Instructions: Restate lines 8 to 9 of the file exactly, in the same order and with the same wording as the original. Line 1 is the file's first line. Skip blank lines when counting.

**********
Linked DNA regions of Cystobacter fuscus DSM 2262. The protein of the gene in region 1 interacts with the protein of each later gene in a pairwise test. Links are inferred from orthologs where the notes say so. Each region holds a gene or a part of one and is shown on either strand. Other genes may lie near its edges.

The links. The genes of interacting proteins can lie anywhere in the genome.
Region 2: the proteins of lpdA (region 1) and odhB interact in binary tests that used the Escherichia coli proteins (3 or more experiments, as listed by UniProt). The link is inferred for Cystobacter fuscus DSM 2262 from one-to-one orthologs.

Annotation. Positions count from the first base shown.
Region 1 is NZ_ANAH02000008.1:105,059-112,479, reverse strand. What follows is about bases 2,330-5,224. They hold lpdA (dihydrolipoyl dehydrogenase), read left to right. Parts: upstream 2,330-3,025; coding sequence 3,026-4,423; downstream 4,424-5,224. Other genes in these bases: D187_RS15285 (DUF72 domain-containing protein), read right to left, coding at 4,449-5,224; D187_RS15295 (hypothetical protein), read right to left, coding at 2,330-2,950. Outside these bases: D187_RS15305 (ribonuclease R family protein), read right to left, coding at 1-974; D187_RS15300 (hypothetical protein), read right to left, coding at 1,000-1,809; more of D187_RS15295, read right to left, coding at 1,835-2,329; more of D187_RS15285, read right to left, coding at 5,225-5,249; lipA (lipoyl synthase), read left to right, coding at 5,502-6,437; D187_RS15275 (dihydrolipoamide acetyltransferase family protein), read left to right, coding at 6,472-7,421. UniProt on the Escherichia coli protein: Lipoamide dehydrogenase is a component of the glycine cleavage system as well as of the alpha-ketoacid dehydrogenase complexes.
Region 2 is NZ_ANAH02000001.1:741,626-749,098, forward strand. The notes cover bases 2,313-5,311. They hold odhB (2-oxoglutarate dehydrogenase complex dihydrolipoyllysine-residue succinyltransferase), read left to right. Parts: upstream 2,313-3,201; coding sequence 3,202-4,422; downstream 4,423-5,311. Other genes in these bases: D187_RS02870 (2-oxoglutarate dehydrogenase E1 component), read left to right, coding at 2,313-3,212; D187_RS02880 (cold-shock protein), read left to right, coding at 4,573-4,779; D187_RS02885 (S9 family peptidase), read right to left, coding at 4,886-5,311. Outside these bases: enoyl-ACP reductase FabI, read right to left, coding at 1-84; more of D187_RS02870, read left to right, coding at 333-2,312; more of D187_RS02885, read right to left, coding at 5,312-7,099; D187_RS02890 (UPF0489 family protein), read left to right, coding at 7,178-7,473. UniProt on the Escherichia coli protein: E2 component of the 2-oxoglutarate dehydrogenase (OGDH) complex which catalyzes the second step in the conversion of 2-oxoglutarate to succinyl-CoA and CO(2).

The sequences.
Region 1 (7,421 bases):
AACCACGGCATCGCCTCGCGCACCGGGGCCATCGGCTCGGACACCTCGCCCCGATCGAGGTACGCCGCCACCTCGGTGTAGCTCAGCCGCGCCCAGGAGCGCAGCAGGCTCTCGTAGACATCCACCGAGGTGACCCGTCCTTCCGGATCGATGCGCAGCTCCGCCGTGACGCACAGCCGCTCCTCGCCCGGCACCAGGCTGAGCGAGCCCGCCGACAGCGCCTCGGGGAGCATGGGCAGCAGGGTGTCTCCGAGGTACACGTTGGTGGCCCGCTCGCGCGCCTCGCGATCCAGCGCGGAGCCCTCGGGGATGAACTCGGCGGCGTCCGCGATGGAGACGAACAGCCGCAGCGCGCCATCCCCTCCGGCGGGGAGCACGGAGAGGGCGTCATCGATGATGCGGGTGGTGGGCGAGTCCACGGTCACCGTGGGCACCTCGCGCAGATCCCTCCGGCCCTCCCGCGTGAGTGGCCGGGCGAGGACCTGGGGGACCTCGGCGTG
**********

Region 1 (7,421 bases):
AACCACGGCATCGCCTCGCGCACCGGGGCCATCGGCTCGGACACCTCGCCCCGATCGAGGTACGCCGCCACCTCGGTGTAGCTCAGCCGCGCCCAGGAGCGCAGCAGGCTCTCGTAGACATCCACCGAGGTGACCCGTCCTTCCGGATCGATGCGCAGCTCCGCCGTGACGCACAGCCGCTCCTCGCCCGGCACCAGGCTGAGCGAGCCCGCCGACAGCGCCTCGGGGAGCATGGGCAGCAGGGTGTCTCCGAGGTACACGTTGGTGGCCCGCTCGCGCGCCTCGCGATCCAGCGCGGAGCCCTCGGGGATGAACTCGGCGGCGTCCGCGATGGAGACGAACAGCCGCAGCGCGCCATCCCCTCCGGCGGGGAGCACGGAGAGGGCGTCATCGATGATGCGGGTGGTGGGCGAGTCCACGGTCACCGTGGGCACCTCGCGCAGATCCCTCCGGCCCTCCCGCGTGAGTGGCCGGGCGAGGACCTGGGGGACCTCGGCGTG